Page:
CNBC Asia-Pacific Highlights

It is likely to be tough, but China's new leadership needs to do less and not more if it wants an economy driven by consumption rather than investment and exports.

Pedestrians walk on a roadside past a power sub-station in the outskirts of Kolkata.

Electricity shortages are emerging as one of the biggest brakes on India's ambitions to rise up the ranks of the world's major economies, and match regional rival China as a manufacturing powerhouse.


Singapore is the most innovative city in the Asia Pacific region, according to a study by consultancy Solidiance.

Dennis Rodman

Dennis Rodman's trip to North Korea was the latest in a line of artists, musicians, scientists and athletes to visit this "hermit state," helping to open the Asian dictatorship to the world. The GlobalPost reports.

The weak yen could do more harm than good to Japan's economy, one economist warns.

What China's New Leadership Means for the Property Market

Recent real estate cooling measures in China, Hong Kong and Singapore may help to remove speculators from the markets, but analysts say there's not much more governments can do to suppress prices.

China's increasingly vocal army of netizens could pose one of the biggest challenges to the new leadership.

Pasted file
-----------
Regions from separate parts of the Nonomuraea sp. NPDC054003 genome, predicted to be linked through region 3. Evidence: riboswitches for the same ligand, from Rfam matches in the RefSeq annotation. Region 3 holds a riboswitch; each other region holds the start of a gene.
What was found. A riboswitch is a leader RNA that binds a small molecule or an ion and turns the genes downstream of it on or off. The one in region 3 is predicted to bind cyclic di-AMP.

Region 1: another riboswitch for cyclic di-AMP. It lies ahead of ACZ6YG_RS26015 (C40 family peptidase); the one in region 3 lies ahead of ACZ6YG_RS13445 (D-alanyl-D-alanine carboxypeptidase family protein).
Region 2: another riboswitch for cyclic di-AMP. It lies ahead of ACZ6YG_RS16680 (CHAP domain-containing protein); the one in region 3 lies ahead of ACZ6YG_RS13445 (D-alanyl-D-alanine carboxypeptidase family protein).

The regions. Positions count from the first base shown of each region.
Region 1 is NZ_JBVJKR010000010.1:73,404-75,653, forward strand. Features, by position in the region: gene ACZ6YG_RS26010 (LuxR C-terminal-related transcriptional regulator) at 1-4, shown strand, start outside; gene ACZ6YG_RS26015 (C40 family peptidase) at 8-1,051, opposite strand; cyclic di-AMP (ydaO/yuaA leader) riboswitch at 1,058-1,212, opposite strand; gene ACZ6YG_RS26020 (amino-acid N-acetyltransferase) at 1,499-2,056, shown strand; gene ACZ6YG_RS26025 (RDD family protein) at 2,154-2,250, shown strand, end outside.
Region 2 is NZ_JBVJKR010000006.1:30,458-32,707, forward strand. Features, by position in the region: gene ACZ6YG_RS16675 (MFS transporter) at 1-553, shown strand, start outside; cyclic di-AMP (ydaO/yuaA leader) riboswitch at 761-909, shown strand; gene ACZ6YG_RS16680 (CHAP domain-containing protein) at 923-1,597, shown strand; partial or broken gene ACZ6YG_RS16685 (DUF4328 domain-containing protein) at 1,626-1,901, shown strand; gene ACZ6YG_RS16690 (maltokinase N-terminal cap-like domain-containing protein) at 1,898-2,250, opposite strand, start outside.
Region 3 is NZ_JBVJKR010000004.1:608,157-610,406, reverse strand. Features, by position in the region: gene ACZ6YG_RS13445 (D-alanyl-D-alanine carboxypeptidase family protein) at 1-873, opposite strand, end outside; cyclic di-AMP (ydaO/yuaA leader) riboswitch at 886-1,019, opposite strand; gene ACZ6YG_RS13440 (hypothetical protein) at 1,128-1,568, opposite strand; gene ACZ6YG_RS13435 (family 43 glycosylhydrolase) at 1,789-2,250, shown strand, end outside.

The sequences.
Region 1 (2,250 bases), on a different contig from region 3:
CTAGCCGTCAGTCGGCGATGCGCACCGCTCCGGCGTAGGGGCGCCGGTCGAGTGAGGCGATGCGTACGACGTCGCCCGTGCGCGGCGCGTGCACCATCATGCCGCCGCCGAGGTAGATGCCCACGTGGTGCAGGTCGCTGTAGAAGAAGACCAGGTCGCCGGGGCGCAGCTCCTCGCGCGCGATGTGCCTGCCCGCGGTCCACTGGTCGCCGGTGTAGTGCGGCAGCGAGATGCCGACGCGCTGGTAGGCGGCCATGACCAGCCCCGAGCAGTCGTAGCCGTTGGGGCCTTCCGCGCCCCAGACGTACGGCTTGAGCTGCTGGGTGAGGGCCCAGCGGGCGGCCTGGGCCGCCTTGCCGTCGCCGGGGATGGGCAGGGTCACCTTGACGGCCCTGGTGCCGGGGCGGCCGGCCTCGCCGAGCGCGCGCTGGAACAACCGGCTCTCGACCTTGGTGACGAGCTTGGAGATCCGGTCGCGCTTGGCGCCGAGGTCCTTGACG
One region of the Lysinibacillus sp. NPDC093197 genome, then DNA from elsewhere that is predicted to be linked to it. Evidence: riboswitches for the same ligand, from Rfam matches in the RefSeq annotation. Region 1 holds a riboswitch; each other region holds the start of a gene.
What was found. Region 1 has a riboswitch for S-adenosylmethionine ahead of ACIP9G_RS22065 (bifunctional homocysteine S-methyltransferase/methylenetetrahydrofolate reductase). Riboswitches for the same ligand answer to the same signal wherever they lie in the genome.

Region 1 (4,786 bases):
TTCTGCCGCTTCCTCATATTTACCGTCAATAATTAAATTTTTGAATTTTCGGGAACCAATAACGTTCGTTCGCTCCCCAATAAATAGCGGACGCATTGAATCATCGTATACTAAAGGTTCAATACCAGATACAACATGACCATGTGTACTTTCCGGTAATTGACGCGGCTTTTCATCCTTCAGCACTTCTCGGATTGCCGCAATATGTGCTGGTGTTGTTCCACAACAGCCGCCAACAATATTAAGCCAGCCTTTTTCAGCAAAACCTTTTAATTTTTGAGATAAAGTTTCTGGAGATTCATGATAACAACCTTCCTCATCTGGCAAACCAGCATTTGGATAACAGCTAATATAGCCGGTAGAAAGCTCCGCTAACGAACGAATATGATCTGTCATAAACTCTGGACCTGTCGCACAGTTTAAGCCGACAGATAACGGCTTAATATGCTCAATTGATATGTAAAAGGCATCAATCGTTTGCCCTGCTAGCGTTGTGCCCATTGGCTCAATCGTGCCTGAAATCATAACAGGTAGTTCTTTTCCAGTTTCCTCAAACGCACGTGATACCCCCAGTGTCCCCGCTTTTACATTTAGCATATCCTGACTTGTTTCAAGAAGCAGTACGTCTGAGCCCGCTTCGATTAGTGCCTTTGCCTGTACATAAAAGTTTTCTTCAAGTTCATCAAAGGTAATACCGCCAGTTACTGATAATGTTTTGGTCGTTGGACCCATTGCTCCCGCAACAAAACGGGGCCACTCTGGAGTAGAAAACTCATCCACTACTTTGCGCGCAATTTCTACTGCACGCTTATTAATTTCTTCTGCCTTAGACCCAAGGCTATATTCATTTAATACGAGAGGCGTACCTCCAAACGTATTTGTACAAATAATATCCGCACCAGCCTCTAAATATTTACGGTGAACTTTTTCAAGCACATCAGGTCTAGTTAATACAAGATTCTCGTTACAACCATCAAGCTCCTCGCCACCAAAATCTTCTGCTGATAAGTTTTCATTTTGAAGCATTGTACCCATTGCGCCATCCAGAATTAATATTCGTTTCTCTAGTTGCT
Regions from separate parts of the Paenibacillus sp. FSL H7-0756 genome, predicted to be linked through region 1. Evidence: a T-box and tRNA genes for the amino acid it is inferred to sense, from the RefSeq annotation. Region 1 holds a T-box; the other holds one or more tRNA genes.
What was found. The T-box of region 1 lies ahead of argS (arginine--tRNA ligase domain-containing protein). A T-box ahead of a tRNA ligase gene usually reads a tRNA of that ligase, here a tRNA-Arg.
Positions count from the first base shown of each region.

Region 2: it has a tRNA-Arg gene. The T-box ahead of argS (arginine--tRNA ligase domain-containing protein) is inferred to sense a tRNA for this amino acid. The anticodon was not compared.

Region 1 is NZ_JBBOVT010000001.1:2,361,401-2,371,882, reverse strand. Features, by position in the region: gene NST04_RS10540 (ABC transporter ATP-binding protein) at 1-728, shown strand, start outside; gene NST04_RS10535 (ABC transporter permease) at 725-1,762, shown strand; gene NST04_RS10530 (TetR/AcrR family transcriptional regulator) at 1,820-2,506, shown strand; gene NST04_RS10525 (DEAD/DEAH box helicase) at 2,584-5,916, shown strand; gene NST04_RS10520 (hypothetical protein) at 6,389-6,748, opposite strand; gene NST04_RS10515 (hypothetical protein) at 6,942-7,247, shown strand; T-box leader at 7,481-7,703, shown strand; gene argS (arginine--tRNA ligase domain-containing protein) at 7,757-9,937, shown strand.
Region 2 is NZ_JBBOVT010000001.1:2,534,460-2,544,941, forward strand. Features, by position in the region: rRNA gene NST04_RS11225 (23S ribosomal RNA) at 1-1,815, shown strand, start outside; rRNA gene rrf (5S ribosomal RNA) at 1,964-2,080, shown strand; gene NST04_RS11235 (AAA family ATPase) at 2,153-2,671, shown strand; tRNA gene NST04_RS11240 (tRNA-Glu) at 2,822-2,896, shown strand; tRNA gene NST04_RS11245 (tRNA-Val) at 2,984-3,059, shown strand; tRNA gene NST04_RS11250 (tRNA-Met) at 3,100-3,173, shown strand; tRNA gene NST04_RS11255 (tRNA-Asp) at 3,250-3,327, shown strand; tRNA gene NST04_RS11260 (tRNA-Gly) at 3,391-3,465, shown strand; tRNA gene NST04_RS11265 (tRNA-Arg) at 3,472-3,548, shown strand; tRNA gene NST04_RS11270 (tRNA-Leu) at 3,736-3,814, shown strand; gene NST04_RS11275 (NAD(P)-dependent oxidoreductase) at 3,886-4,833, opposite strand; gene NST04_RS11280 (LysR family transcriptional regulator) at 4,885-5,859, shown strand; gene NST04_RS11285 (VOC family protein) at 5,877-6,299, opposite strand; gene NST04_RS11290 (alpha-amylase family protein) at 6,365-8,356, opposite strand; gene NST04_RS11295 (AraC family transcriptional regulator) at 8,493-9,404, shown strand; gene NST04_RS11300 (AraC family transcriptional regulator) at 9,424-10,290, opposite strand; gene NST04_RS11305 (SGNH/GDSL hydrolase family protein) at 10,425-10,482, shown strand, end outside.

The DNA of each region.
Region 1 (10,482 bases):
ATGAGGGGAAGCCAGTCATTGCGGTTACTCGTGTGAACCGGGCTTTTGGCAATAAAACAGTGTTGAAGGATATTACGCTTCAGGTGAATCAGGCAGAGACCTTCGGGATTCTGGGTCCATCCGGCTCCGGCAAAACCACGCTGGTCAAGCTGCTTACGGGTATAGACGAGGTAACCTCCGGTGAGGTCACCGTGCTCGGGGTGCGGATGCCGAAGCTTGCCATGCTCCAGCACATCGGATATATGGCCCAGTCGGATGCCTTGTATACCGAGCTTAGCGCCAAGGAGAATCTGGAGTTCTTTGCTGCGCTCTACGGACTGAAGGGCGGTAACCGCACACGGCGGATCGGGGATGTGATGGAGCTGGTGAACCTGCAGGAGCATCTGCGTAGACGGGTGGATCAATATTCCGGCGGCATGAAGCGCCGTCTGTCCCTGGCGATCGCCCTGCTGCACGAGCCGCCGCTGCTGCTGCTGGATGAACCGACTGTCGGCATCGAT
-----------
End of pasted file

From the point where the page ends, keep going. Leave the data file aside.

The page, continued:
Kia Provo concept automobile, produced by Kia Motors.

Kia has touched off an unexpected firestorm in Northern Ireland over the name of its new car.

The legislature of the world's last major communist country is almost certainly the wealthiest in the world, according to a popular rich list that names 83 dollar billionaires among the delegates to China's parliament. The Financial Times reports.

Rumors are surfacing that The Pirate Bay, one of the world's biggest file-sharing websites, has recently been invited by North Korean leader Kim-Jong Un to set-up virtual shop in the country. The Global Post reports.

China's property sector is not headed for a U.S. style crash, said Fang Fang, chief executive officer for China investment banking at JPMorgan Chase.

Malaysian casino operator Genting envisions red and gold pagodas and a panda exhibit on the 87-acre plot of Las Vegas land it bought this week, a new gambling playground for rich Chinese.

Chinese have been scrambling for ways to get around the new housing tax, including, getting a divorce.

China's ascent to the top of the global economy is not a certainty. Many hidden structural dangers exist. Among the most important factors is the state of its healthcare system.

It's already home to some of the world's most expensive properties and considered one of the most costly places to live in. Now, this island state is also one of the priciest places to own a car.

Asia Squawk Box anchors tell you how to offer presents in China without being called out for bribery.

Samsung's next smartphone may have some eye-catching new software.

Groupe of people at an internet cafe in Jiashen, east China's Zhejiang province.

The village of Huangjiawa has shot to national prominence as an online media campaign highlighting its plight has sparked a debate about groundwater contamination that has ricocheted all the way to Beijing. The Financial Times reports.